In 2003, Kamikatsu, Japan made a bold goal– to become a zero-waste municipality by 2020. As the first Japanese town to have the goal of entirely eliminating waste from within its borders, it moved into a very bright spotlight. Since setting that goal, the 1500 residents have been cleaning, sorting, and dreaming up a myriad of creative ways of turning waste not only into reusable raw material, but also into beautiful new creations that have become a source of income. With all of these efforts (including a recently opened hotel that models these principles), Kamikatsu has become a learning center for people from around the world who come to this small town in order to see firsthand its methods of reducing, reusing, and recycling waste.
The Beginning of the Journey
The journey wasn't one the residents began eagerly. Until the late 1990s, this scattered mountain population got rid of their waste primarily by burning it out in the open or dumping it into landfills. In 1998, the town used two central incinerators to burn the community's waste, but new national regulations created to limit dioxin pollution determined that the town's incinerators would need to be shut down due to pollution concerns. To cut down on food waste, the town had, a couple of years earlier, begun providing subsidies for electric composters so that households could return their own organic waste to their own land, getting rid of food waste and benefitting the soil many of them farmed on. But there was still the issue of non-organic waste to deal with.
The small, aging populations didn't have the finances to purchase cleaner incinerators or transport their waste to a community that owned one, so they turned to a viable, but demanding option—finding ways to drastically decrease waste and increase recycling. They formed the goal of becoming zero-waste by 2020. The ways they have set about to accomplish this goal involve many creative ways of turning waste into assets.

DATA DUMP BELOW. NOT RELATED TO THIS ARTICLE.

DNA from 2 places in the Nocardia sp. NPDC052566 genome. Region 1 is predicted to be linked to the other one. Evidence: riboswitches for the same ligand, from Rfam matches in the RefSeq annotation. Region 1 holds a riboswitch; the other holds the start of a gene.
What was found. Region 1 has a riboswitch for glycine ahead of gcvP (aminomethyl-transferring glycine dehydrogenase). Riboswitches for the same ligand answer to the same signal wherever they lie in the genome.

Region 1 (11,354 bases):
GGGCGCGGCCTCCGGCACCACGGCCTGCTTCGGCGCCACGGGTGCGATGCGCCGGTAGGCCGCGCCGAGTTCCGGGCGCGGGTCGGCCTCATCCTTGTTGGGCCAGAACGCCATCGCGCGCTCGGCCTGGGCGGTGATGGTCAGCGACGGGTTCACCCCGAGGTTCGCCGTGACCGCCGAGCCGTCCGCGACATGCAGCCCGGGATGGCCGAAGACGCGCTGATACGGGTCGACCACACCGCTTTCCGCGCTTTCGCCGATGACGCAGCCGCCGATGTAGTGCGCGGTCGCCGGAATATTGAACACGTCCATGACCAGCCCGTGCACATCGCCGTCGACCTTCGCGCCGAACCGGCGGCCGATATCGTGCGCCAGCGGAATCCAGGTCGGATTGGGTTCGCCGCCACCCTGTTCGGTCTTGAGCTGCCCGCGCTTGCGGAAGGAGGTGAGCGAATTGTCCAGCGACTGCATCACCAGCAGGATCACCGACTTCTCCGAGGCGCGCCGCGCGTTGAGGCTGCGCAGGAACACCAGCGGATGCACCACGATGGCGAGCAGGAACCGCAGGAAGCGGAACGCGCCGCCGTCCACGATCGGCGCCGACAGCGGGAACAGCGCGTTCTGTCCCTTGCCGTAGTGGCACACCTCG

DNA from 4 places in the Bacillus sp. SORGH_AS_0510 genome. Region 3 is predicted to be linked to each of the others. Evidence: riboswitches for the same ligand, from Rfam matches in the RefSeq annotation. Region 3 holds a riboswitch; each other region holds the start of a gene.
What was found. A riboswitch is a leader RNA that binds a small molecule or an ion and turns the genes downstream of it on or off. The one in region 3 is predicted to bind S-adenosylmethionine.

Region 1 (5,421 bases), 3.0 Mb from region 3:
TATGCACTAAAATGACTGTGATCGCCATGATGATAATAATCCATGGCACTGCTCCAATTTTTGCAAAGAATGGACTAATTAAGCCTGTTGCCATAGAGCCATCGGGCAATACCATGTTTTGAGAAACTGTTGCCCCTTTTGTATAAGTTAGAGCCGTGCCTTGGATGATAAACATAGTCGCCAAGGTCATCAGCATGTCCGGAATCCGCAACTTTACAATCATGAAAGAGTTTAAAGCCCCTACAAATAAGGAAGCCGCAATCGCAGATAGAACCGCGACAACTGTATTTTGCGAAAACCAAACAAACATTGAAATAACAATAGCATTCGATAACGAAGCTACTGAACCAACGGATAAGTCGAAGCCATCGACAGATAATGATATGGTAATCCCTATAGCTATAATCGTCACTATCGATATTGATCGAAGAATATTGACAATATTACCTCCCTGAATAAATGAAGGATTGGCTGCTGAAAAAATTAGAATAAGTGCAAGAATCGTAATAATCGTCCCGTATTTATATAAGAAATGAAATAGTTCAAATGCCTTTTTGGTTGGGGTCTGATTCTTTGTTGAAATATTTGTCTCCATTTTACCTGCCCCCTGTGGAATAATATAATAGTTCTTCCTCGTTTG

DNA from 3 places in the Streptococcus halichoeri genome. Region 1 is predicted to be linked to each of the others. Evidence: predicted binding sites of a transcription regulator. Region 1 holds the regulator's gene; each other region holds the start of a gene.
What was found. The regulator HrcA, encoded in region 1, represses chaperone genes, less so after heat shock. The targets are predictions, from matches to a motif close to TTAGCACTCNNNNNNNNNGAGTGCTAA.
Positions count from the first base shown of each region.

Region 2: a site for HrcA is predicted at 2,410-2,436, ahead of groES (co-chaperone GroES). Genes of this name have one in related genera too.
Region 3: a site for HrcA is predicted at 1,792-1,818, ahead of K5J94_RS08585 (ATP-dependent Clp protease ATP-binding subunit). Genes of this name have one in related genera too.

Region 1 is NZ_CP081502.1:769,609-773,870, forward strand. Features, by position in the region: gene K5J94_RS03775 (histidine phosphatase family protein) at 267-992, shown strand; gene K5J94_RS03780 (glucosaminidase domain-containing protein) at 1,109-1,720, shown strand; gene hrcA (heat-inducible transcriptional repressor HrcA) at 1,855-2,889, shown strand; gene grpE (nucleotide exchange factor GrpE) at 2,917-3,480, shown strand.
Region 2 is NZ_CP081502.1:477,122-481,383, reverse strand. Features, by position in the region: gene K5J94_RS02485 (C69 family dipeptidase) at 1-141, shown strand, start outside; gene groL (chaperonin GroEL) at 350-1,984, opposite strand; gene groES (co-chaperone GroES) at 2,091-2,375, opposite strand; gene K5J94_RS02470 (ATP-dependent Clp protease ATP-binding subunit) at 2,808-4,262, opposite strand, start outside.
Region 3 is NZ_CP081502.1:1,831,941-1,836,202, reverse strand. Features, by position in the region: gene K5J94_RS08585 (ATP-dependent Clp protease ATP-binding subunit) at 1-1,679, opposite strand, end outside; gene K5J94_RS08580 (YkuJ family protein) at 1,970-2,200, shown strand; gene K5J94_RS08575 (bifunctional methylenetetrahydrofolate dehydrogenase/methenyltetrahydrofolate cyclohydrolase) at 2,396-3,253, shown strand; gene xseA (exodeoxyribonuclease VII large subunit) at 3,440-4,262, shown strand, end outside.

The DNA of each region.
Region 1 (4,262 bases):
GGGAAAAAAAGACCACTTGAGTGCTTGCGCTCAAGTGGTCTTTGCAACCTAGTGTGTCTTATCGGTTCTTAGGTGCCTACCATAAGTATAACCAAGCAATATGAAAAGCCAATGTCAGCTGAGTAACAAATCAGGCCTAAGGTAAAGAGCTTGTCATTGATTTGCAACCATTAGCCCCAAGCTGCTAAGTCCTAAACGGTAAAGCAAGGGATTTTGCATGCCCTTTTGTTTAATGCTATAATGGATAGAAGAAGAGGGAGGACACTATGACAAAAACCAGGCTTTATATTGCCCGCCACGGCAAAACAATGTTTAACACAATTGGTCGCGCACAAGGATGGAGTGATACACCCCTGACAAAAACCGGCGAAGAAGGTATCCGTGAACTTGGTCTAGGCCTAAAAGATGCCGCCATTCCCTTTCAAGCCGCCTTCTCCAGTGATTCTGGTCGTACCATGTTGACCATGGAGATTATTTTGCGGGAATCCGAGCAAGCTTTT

In 2003, Kamikatsu created the Zero Waste Academy and later constructed The Zero Waste Center, which is a set of buildings and businesses that clean, sort, reuse, recycle, and rethink what is done with waste. It is the center of Kamikatsu's effort to reuse or recycle everything it produces.
Parts of the Sum
Each resident is responsible for cleaning the things they use, bringing them to the facility, and sorting them into the 45 different types of waste. When separated into parts, what was once just trash becomes raw material that holds value and can be reused. For instance, a broken lamp would be stripped and separated into its parts—glass, metal, wire, and whatever else it is composed of—and would be separated into bins. The efforts of the townspeople to carefully clean and sort their waste enables the town to generate income from the raw materials produced from the waste. The town government has a philosophy of “sorted, it’s valuable—unsorted, it’s just waste."
Many of these materials are used to create something new—such as purses and other things made from used kimono fabric.
Kuru kuru (circular) stores enable people to give away what they are done with and pick up (for free) what someone else no longer needs. Those taking items record the weight of the items (a monthly average of 550 kg or over half a ton) and this is publicized in order to bring attention to the difference in waste accumulation these efforts are making.